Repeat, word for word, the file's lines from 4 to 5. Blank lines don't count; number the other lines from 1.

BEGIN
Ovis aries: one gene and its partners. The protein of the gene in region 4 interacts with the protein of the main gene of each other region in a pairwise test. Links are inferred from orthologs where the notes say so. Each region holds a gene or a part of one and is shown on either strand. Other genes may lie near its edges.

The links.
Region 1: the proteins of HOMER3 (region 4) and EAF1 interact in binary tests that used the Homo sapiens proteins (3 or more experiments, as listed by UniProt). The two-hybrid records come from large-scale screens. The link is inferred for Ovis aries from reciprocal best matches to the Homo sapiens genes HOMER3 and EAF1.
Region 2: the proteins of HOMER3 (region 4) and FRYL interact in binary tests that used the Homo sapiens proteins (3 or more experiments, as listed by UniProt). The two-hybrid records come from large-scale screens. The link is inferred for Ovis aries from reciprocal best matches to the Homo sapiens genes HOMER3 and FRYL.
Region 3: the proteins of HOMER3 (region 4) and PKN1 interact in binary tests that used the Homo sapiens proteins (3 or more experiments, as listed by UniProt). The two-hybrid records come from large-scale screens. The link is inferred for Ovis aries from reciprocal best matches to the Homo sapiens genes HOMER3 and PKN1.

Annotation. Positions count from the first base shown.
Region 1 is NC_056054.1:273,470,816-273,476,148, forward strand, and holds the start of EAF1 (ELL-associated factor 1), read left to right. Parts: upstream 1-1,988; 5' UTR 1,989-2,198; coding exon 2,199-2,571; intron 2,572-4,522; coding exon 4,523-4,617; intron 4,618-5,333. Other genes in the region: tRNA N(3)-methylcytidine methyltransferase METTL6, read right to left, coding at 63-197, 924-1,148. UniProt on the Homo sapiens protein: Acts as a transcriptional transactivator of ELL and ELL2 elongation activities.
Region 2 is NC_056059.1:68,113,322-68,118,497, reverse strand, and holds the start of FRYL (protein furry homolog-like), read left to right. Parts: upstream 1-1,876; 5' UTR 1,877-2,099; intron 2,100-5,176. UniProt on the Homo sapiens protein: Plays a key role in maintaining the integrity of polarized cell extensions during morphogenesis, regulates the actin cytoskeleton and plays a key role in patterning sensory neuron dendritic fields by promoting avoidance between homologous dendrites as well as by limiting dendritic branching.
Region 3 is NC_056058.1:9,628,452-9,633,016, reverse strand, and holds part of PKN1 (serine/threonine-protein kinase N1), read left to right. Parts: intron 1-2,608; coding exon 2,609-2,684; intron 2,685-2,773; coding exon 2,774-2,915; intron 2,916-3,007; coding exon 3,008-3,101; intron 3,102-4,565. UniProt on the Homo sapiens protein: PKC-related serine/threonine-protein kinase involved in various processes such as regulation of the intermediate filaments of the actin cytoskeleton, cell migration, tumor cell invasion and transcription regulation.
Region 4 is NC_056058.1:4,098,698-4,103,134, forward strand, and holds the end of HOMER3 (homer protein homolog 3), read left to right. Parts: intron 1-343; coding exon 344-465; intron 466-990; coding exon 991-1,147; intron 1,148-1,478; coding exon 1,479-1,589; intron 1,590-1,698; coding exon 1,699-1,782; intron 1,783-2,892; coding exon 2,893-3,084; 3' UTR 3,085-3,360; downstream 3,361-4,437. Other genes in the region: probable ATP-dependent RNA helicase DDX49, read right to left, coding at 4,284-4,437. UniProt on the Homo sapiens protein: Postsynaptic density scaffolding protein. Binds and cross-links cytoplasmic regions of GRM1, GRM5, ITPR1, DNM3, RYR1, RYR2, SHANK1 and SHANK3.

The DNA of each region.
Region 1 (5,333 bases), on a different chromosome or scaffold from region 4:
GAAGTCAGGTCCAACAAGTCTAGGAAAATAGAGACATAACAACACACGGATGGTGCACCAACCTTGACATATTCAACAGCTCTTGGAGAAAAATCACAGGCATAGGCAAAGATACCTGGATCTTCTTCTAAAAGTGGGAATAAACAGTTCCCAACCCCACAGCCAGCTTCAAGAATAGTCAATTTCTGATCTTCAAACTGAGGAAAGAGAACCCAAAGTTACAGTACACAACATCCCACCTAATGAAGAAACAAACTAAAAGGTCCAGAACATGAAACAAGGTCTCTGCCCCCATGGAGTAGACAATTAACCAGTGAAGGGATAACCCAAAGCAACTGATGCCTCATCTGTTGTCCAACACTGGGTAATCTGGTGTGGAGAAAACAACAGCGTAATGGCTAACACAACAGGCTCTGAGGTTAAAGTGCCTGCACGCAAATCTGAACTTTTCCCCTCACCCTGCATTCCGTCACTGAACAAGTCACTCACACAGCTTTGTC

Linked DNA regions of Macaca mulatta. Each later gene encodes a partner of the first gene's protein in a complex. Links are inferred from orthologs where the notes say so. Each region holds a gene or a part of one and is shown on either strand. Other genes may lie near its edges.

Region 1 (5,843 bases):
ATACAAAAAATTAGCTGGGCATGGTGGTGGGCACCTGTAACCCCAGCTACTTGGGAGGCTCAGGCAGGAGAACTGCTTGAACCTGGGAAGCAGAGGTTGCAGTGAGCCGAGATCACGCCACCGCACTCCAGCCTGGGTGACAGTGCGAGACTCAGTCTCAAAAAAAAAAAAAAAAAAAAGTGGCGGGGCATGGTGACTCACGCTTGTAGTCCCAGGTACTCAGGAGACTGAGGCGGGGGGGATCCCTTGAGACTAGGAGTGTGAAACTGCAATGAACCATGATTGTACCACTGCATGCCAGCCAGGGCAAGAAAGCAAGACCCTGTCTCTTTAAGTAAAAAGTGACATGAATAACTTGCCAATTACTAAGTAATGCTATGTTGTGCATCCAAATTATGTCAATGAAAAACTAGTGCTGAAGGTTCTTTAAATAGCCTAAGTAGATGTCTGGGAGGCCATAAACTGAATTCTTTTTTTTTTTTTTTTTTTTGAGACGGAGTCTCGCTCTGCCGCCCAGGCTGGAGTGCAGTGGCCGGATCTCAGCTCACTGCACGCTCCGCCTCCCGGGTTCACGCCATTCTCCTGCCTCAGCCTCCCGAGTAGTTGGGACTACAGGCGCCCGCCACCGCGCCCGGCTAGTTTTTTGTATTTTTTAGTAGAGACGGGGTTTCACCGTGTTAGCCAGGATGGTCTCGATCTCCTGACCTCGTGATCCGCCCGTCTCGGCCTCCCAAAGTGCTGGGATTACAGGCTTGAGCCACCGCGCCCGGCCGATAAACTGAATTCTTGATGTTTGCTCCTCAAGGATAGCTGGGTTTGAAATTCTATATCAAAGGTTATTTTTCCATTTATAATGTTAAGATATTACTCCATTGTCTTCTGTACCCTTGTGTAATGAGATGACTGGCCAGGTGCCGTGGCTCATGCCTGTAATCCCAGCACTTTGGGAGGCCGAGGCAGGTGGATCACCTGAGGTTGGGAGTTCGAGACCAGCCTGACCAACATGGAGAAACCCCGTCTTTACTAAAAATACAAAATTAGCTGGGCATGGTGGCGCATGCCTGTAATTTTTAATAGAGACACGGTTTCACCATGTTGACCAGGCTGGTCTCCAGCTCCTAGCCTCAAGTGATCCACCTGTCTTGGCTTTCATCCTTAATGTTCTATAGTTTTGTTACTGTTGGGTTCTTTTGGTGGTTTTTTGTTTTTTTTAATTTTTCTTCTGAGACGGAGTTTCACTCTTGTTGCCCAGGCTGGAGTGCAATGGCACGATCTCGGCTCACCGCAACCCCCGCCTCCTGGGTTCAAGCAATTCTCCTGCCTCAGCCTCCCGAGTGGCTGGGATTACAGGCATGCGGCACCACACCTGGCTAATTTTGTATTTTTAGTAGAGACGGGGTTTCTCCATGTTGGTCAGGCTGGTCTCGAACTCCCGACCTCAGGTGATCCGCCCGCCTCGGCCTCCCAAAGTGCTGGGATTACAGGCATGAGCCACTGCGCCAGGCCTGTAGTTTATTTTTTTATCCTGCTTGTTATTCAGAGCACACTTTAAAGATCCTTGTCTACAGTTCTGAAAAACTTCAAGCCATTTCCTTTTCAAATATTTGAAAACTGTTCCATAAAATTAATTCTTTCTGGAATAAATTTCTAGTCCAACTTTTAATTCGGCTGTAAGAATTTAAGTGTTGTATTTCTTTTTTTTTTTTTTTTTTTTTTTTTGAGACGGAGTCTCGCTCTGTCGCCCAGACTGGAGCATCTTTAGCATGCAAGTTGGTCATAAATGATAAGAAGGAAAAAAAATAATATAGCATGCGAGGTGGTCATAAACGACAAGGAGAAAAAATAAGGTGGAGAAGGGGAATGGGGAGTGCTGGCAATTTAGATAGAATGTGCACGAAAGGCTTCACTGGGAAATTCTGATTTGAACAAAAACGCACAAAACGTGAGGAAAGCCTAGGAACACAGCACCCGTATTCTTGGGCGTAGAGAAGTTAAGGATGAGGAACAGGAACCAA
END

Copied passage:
Region 2: the proteins of HOMER3 (region 4) and FRYL interact in binary tests that used the Homo sapiens proteins (3 or more experiments, as listed by UniProt). The two-hybrid records come from large-scale screens. The link is inferred for Ovis aries from reciprocal best matches to the Homo sapiens genes HOMER3 and FRYL.
Region 3: the proteins of HOMER3 (region 4) and PKN1 interact in binary tests that used the Homo sapiens proteins (3 or more experiments, as listed by UniProt). The two-hybrid records come from large-scale screens. The link is inferred for Ovis aries from reciprocal best matches to the Homo sapiens genes HOMER3 and PKN1.